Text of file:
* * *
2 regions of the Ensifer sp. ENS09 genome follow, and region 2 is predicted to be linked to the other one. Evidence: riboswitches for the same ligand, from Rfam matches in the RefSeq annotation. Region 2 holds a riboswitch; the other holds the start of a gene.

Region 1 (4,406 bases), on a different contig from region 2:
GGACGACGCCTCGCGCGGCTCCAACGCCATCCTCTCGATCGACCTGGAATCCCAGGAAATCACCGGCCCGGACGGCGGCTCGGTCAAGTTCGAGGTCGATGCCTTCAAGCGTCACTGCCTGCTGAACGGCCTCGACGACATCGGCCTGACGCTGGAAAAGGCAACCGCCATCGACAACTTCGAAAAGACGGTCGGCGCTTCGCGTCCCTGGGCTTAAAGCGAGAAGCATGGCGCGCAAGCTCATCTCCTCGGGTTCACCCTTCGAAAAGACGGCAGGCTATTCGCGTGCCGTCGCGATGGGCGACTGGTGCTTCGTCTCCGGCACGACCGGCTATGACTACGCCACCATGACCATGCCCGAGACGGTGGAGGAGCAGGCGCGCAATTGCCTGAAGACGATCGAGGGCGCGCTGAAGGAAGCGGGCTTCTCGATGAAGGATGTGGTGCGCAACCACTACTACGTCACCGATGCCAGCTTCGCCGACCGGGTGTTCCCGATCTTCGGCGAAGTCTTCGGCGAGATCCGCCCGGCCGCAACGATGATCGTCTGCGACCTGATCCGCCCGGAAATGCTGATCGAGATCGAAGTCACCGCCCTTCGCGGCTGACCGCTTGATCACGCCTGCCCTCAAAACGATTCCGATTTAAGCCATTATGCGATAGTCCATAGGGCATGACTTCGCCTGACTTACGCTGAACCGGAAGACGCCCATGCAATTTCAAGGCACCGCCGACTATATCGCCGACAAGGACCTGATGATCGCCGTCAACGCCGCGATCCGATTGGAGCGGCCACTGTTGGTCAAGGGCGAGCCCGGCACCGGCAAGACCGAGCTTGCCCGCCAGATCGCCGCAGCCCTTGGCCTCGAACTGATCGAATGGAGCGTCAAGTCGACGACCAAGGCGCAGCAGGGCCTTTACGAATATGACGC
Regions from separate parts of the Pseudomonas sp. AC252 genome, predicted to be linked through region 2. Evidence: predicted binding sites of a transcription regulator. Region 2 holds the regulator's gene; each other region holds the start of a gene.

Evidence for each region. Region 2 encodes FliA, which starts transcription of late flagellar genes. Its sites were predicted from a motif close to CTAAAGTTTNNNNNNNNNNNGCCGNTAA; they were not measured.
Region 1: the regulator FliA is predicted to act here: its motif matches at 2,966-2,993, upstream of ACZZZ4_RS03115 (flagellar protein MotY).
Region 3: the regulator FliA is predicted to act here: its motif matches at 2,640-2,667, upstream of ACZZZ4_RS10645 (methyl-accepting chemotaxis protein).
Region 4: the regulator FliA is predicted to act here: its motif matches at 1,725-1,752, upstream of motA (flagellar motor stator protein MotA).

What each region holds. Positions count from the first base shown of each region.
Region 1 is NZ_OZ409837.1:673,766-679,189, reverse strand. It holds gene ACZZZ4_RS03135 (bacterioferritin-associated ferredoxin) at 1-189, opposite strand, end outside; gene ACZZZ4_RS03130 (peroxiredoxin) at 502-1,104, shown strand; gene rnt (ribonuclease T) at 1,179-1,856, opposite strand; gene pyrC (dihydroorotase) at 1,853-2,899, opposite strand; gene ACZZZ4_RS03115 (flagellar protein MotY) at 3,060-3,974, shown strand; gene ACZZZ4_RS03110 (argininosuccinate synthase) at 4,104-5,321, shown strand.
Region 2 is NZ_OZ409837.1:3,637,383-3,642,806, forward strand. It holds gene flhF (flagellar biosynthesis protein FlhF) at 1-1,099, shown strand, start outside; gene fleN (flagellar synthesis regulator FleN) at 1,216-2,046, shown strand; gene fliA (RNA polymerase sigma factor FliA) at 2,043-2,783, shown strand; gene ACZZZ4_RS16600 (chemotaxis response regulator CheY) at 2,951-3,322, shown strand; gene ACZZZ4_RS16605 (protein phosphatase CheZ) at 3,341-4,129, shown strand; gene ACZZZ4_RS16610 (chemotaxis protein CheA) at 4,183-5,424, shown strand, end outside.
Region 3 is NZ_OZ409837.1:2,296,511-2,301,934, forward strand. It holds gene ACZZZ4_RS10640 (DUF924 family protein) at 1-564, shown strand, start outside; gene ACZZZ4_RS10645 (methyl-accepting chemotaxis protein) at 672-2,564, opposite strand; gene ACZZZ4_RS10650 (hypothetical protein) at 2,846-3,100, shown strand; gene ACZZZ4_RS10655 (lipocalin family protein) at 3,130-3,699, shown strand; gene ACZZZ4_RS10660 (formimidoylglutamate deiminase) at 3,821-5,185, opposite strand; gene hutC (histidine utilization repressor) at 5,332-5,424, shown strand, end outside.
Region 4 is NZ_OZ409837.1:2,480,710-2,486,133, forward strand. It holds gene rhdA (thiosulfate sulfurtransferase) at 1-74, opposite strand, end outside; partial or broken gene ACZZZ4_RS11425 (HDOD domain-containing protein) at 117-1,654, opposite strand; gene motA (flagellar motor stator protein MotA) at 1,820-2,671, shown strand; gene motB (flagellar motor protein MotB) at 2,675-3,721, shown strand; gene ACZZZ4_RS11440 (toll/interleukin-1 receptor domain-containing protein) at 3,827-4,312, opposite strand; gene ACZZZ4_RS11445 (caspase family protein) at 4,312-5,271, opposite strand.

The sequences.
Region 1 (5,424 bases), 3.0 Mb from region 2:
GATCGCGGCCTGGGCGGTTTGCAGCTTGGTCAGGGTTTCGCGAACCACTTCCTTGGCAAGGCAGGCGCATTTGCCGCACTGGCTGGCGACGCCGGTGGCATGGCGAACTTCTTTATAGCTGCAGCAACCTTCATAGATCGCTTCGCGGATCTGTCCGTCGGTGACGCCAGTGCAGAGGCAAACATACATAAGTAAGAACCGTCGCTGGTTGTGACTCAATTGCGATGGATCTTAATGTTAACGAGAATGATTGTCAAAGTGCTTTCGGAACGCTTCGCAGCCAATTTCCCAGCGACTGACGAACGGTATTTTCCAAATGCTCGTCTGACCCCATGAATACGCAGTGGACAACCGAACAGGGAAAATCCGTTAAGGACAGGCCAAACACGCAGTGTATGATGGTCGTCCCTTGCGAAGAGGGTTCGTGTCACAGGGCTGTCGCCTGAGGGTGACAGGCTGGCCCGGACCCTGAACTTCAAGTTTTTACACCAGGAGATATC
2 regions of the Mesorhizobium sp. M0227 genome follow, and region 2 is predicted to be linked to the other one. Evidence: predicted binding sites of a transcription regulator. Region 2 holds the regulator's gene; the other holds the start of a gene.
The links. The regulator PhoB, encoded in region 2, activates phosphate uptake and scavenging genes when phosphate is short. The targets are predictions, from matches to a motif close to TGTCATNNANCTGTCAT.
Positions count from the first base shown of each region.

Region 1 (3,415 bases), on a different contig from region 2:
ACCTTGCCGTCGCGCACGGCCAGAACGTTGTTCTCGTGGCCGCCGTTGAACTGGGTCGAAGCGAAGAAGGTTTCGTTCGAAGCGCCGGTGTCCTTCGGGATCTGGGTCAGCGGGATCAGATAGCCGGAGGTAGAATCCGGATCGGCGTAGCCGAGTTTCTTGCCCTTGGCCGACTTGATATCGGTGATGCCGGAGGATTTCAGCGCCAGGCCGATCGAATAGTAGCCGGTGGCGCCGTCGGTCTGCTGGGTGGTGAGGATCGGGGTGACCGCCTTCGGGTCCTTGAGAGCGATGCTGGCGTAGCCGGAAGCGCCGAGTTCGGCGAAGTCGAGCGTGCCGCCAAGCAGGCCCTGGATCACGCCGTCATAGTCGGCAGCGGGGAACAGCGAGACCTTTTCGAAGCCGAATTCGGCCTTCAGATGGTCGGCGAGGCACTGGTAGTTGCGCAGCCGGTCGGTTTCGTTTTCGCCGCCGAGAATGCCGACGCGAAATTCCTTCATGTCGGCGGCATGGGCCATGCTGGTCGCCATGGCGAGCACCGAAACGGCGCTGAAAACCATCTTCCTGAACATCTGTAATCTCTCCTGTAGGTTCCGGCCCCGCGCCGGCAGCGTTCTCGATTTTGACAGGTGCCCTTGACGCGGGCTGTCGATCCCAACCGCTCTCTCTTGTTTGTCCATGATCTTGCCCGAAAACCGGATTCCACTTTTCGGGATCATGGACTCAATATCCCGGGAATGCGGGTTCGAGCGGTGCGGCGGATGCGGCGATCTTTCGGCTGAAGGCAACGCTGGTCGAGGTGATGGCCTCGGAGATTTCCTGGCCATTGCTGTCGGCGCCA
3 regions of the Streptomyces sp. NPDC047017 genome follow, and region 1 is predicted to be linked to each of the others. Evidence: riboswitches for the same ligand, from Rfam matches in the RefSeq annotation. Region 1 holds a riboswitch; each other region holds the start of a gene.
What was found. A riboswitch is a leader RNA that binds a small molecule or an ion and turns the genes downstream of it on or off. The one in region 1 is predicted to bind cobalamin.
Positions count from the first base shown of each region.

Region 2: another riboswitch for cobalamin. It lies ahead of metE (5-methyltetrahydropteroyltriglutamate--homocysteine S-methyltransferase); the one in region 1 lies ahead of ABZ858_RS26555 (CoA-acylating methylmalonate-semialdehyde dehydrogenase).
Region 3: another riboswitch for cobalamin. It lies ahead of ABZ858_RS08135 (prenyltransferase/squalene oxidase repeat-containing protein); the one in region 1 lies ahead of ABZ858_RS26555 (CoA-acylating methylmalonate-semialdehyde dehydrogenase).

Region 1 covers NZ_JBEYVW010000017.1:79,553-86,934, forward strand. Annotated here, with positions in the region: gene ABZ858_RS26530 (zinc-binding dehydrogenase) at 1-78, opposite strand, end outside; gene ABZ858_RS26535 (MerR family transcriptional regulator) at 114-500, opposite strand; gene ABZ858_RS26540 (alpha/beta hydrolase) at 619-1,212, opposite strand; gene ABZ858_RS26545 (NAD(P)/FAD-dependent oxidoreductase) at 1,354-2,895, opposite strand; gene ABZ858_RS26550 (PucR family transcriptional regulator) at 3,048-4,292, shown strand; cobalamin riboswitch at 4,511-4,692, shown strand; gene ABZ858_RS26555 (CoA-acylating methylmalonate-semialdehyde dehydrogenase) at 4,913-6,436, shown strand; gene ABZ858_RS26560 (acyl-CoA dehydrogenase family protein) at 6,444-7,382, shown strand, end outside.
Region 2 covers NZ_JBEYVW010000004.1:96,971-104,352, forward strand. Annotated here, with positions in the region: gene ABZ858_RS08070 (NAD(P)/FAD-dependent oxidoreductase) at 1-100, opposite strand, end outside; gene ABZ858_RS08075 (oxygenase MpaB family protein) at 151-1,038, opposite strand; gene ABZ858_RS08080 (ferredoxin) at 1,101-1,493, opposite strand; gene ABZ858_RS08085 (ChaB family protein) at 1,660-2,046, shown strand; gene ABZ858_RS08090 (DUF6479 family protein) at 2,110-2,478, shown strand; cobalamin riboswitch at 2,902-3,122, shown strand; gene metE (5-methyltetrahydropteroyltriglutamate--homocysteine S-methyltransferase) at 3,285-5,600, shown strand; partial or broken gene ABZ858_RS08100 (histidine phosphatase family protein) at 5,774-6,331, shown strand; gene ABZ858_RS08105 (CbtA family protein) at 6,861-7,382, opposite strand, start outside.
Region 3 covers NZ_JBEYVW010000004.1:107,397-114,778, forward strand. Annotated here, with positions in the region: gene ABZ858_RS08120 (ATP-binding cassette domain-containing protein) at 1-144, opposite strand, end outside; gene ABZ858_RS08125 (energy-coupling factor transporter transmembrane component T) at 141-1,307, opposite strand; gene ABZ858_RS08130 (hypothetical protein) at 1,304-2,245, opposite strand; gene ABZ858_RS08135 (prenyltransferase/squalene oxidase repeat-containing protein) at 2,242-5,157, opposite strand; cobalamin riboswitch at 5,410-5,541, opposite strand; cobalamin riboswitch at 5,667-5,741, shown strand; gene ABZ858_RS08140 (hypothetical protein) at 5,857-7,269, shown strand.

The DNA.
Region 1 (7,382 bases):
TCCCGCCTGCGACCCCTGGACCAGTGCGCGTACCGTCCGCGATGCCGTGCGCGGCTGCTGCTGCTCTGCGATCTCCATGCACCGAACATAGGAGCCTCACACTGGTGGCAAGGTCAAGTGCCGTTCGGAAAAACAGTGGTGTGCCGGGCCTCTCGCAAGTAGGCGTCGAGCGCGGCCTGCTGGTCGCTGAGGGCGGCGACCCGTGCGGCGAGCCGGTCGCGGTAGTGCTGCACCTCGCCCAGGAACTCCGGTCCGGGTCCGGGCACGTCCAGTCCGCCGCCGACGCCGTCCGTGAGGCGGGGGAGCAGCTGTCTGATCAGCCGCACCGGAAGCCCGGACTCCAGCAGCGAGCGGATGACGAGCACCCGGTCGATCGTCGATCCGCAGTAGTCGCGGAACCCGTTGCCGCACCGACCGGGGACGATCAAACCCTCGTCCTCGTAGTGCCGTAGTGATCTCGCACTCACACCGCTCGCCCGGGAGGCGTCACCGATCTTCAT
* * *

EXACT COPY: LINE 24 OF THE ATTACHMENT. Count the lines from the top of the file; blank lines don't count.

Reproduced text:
Positions count from the first base shown of each region.